One of the blog posts on the new Philosopher's Carnival considers how to teach the truth-table for the material conditional to students:

http://www.soulphysics.org/2009/12/where-material-conditional-gets-its.html

I tried to comment, but it didn't work for some reason. Here's how I explain the troublesome cases (where P is false, but (P -> Q) is true).

Suppose Q is true, and P false. All we really need is that Q is true:

1. Q / Q

Monotonicity gets us:

2. P, Q / Q

And then by conditional proof we derive:

3. Q / P -> Q

One final application of monotonicity:

4. ~P, Q / P -> Q

So to reject (P -> Q) when P is false an Q true, the student must reject either conditional proof or monotonicity.

Now suppose P is false and Q is also false. All we really need is that P is false:

1. ~P / ~P

Again, by monotonicity, and conditional proof:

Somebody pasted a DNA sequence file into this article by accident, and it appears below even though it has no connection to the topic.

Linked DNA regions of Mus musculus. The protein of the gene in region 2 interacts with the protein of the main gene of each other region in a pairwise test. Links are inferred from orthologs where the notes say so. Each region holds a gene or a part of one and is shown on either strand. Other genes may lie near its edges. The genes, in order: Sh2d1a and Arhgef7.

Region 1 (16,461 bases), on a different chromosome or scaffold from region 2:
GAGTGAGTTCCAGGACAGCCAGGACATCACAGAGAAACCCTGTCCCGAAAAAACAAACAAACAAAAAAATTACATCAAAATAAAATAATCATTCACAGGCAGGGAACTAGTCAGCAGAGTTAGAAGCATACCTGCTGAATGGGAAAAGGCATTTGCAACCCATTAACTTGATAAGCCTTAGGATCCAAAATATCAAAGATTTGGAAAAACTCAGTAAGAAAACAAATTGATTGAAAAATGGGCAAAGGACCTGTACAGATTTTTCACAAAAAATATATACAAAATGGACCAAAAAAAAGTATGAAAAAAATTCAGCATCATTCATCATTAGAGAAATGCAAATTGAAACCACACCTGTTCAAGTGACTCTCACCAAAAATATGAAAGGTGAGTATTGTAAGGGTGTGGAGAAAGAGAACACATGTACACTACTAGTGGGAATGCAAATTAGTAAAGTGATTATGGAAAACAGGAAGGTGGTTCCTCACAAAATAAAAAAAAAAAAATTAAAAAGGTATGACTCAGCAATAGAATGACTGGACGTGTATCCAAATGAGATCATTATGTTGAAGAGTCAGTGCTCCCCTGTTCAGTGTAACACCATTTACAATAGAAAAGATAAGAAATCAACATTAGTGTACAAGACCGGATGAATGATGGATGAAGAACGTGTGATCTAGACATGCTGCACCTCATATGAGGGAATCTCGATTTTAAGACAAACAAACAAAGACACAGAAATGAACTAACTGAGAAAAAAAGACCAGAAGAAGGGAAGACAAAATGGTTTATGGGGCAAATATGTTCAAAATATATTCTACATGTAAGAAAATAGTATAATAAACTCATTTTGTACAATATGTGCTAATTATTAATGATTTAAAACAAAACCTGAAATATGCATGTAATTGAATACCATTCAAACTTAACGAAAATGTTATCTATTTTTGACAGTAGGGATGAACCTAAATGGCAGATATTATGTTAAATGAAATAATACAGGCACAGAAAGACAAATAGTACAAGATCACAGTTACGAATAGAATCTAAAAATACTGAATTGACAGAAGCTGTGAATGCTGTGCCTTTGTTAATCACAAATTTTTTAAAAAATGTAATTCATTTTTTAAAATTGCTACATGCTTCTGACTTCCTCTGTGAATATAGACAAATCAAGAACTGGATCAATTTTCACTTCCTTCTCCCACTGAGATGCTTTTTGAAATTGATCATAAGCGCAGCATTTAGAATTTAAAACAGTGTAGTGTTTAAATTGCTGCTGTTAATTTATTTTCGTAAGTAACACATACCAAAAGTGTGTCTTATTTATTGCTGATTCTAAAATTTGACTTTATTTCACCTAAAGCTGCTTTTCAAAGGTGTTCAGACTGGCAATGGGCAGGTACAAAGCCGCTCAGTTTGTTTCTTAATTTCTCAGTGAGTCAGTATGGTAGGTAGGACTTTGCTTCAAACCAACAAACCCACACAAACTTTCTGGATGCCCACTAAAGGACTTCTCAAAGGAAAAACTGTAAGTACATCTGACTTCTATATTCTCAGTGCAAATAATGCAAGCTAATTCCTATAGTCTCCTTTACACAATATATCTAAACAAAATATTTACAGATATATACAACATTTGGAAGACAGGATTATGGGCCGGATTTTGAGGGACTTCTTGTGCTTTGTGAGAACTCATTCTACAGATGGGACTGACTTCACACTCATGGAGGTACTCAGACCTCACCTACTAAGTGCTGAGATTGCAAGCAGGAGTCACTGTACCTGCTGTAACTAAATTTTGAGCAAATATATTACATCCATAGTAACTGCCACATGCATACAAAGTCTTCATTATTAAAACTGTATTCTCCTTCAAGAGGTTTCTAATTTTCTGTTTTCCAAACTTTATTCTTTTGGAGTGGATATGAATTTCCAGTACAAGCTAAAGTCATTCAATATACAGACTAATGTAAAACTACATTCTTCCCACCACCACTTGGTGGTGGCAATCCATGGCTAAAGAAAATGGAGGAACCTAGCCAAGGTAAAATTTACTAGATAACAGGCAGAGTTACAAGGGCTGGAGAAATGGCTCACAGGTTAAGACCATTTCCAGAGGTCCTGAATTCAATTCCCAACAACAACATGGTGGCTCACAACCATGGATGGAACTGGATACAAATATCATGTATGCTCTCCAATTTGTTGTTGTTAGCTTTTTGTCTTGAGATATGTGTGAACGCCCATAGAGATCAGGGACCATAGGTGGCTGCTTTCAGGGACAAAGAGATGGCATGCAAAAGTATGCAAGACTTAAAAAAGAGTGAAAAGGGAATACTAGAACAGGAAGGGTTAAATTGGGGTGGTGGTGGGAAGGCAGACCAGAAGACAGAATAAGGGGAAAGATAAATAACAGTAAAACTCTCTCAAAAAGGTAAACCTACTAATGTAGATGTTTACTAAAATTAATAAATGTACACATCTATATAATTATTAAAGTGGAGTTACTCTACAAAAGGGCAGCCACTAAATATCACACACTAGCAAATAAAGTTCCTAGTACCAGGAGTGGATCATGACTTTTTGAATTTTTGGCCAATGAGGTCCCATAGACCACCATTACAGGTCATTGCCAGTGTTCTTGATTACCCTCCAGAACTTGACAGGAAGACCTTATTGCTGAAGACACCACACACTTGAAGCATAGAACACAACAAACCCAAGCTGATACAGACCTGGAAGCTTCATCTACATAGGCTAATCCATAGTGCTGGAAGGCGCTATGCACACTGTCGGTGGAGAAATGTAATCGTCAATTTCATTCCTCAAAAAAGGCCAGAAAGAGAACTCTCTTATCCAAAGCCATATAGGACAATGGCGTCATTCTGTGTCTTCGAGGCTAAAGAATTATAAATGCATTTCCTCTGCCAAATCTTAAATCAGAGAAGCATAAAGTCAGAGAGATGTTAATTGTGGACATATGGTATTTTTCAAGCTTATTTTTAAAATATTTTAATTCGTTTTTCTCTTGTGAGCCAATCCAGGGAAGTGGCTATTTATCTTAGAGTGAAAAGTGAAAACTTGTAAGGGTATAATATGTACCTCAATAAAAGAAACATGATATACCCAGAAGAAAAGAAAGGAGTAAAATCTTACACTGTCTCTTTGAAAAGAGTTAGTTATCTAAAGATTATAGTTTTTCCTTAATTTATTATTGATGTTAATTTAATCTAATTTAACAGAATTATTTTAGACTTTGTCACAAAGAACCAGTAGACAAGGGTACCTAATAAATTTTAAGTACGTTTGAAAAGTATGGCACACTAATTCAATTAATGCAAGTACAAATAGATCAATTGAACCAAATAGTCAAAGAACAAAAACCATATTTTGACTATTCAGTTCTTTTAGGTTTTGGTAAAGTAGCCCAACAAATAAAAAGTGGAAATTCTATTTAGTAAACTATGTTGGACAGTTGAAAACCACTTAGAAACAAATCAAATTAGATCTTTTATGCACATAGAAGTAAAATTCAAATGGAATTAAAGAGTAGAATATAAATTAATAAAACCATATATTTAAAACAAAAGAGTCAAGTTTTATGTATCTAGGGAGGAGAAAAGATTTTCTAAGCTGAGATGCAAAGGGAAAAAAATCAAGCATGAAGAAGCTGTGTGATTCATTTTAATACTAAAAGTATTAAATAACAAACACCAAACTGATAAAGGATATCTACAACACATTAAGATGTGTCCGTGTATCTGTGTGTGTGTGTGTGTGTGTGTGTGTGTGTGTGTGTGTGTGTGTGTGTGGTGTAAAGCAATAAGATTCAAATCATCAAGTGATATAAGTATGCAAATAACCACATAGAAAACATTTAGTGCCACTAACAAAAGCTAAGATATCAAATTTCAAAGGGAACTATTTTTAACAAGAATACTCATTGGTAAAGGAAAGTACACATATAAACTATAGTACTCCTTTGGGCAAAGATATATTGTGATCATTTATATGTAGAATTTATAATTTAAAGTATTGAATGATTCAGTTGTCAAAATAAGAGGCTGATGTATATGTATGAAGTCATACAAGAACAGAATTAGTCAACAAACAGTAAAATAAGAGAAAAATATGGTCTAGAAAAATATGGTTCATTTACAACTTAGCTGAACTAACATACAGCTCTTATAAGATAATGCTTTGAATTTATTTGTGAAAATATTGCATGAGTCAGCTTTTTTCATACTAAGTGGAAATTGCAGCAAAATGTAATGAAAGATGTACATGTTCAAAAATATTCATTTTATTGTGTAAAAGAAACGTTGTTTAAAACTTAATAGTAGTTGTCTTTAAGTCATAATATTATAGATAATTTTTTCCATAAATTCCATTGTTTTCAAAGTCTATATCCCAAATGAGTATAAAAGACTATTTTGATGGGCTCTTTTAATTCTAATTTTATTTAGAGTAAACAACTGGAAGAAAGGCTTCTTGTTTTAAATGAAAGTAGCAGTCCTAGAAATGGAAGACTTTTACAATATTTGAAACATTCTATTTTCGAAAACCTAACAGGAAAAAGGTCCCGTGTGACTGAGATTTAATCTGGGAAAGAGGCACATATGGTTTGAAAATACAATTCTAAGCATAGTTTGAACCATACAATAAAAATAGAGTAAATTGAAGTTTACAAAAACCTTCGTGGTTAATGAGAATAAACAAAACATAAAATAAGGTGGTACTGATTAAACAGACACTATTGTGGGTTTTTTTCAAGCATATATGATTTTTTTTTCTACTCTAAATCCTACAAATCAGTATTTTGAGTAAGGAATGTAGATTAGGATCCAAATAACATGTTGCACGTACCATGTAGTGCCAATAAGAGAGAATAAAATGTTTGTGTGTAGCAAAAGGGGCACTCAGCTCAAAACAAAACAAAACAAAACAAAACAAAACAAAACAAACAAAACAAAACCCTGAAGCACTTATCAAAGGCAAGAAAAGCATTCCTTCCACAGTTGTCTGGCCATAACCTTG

2. ~Q, ~P / ~P

3. ~P / ~Q -> ~P

Here there are several ways to proceed (contraposition being the most obvious). Let's try Modus Tollens:

4. P / P (assumption for CP)

5. P / ~~P (double negation, 4)

6. P, ~P / ~~Q (modus tollens, 3, 5)

7. P, ~P / Q (double negation, 6)

8. ~P / P -> Q (conditional proof, 7)

9. ~P, ~Q / P -> Q (monotonicity, 8)

So to reject (P -> Q) when P and Q are both false, the student must reject conditional proof, double negation, monotonicity, or modus tollens (alternatively, the student must reject conditional proof, monotonicity, or contraposition).

Of course, as pointed out last time, modus tollens, contraposition, disjunctive syllogism, and reductio are all inter-derivable. So my explanation is really of the form: everything follows from a false premise, so get used to it.

## Wednesday, December 23, 2009

Subscribe to:
Post Comments (Atom)

Very nice!

ReplyDelete